Moria ‘Hotspot’, Lesbos, Greece. When darkness falls, many of them have to spend the night in what was originally a transit camp. Here danger lurks and overcrowding is the norm, creating an additional source of anxiety for the women
Moria ‘Hotspot’, Lesbos, Greece. When darkness falls, many of them have to spend the night in what was originally a transit camp. Here danger lurks and overcrowding is the norm, creating an additional source of anxiety for the women
The international aid organisations present in the camp provide a range of services and relief: distribution of tents, clothing, food, medical care, psychological help but they have been overwhelmed by the huge numbers of migrants arriving in recentmonths
Moria ‘Hotspot’, Lesbos, Greece. When darkness falls, many of them have to spend the night in what was originally a transit camp. Here danger lurks and overcrowding is the norm, creating an additional source of anxiety for the women
Gevgelija, border post between Greece and the Former Yugoslav Republic of Macedonia. Only refugees from countries at war (Syrians, Iraqis and Afghans) were allowed, not so long ago, to cross the border and continue their journey to northern Europe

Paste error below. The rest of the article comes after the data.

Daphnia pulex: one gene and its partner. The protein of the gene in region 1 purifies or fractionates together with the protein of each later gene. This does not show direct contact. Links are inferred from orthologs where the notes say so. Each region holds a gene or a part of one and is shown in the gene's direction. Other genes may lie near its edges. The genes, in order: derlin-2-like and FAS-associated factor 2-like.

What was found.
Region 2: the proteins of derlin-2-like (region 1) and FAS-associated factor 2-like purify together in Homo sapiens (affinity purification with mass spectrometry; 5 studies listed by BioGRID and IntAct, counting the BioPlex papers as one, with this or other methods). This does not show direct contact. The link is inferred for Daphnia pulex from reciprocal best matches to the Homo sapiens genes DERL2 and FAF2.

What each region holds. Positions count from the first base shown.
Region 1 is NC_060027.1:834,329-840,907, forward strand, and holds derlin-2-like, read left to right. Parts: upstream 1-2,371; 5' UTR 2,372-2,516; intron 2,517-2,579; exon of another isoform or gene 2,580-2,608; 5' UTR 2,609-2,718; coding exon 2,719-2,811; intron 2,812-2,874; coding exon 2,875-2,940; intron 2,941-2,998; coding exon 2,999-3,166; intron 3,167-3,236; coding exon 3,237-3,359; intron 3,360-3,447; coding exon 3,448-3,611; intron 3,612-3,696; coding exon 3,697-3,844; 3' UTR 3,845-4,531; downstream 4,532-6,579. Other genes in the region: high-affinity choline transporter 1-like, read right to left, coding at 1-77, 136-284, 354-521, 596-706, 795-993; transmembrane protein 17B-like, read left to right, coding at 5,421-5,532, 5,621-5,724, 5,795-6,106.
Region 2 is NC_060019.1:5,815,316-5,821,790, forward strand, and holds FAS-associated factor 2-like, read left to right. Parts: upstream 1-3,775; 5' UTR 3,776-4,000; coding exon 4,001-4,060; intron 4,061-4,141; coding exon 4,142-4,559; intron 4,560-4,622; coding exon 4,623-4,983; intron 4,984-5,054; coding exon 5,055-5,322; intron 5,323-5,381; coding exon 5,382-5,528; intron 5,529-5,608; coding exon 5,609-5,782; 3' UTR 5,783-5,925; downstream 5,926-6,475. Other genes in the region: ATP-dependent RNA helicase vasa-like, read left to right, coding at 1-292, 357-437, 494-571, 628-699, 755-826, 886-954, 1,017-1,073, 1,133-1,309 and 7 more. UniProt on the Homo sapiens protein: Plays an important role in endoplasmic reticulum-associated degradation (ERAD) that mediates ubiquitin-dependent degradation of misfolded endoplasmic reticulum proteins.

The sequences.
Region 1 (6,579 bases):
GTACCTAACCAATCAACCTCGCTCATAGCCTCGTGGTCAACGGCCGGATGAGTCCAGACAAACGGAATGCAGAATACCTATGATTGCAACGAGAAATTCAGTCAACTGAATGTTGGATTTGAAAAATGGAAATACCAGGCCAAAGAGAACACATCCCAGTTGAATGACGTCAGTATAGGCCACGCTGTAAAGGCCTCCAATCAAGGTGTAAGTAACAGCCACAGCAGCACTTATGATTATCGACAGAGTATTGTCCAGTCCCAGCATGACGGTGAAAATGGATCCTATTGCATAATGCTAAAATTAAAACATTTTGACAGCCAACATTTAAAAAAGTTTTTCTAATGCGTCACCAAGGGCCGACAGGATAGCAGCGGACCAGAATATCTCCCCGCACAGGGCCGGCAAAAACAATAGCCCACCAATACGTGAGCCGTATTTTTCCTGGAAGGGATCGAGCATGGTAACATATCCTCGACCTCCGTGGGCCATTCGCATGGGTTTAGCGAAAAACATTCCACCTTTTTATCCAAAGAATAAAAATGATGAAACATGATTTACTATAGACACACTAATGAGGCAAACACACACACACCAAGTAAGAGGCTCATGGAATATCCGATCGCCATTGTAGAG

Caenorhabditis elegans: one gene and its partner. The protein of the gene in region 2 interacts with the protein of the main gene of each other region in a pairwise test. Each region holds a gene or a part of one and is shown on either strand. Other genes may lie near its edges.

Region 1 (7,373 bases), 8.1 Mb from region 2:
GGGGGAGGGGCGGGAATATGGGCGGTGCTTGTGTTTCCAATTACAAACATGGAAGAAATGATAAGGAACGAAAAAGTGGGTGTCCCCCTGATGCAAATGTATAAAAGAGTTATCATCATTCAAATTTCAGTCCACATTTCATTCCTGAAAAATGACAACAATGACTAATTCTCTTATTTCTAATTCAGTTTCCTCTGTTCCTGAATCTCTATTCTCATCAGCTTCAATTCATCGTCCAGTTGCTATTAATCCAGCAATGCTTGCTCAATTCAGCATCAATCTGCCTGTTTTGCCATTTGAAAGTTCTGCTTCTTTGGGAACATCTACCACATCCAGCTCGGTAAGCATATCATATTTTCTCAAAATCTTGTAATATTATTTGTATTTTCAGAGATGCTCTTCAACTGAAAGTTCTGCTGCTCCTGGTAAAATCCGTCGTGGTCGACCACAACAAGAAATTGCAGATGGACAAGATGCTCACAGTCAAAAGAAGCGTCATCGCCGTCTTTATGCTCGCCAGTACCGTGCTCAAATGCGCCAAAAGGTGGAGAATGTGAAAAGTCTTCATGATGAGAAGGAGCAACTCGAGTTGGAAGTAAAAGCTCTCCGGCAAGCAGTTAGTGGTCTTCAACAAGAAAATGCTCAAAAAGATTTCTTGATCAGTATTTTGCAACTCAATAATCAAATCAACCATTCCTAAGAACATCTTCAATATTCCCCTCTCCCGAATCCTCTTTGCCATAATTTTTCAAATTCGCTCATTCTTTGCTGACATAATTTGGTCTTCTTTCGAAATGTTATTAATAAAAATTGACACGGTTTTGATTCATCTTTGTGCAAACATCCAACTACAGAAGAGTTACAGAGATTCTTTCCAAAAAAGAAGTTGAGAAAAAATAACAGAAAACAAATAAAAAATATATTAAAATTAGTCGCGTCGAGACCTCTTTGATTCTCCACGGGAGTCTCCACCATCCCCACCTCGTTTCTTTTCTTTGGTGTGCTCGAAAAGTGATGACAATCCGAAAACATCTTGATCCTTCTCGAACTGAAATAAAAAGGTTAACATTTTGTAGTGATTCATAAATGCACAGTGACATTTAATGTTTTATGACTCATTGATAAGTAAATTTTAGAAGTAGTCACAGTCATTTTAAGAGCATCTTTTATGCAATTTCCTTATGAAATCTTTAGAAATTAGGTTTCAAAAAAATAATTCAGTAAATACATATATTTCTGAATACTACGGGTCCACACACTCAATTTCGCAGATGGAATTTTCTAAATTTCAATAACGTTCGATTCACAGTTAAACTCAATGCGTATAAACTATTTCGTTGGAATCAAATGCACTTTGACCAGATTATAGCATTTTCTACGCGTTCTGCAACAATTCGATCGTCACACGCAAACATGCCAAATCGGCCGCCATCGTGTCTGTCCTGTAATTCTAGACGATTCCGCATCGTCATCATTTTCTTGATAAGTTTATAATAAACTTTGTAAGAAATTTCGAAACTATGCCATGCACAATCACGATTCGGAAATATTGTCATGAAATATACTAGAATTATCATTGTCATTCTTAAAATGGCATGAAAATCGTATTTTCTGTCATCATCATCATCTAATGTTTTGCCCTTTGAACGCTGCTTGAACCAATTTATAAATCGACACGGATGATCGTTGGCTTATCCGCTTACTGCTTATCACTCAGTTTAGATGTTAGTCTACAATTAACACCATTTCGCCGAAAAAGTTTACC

Gevgelija, border post between Greece and the Former Yugoslav Republic of Macedonia. Only refugees from countries at war (Syrians, Iraqis and Afghans) were allowed, not so long ago, to cross the border and continue their journey to northern Europe
Gevgelija, Former Yugoslav Republic of Macedonia. Only refugees from countries at war (Syrians, Iraqis and Afghans) were allowed, not so long ago, to cross the border and continue their journey to northern Europe, as the European Union had agreed they may
Gevgelija, border post between Greece and the Former Yugoslav Republic of Macedonia. Only refugees from countries at war (Syrians, Iraqis and Afghans) were allowed, not so long ago, to cross the border and continue their journey to northern Europe
Gevgelija, Former Yugoslav Republic of Macedonia. At the Gevgelija transit camp, train convoys arranged by state authorities await the refugees. Families eager to continue their journey to northern Europe pile onto the trains. Men, women, children, old pe
Gevgelija, Former Yugoslav Republic of Macedonia. At the Gevgelija transit camp, train convoys arranged by state authorities await the refugees. Families eager to continue their journey to northern Europe pile onto the trains. Men, women, children, old pe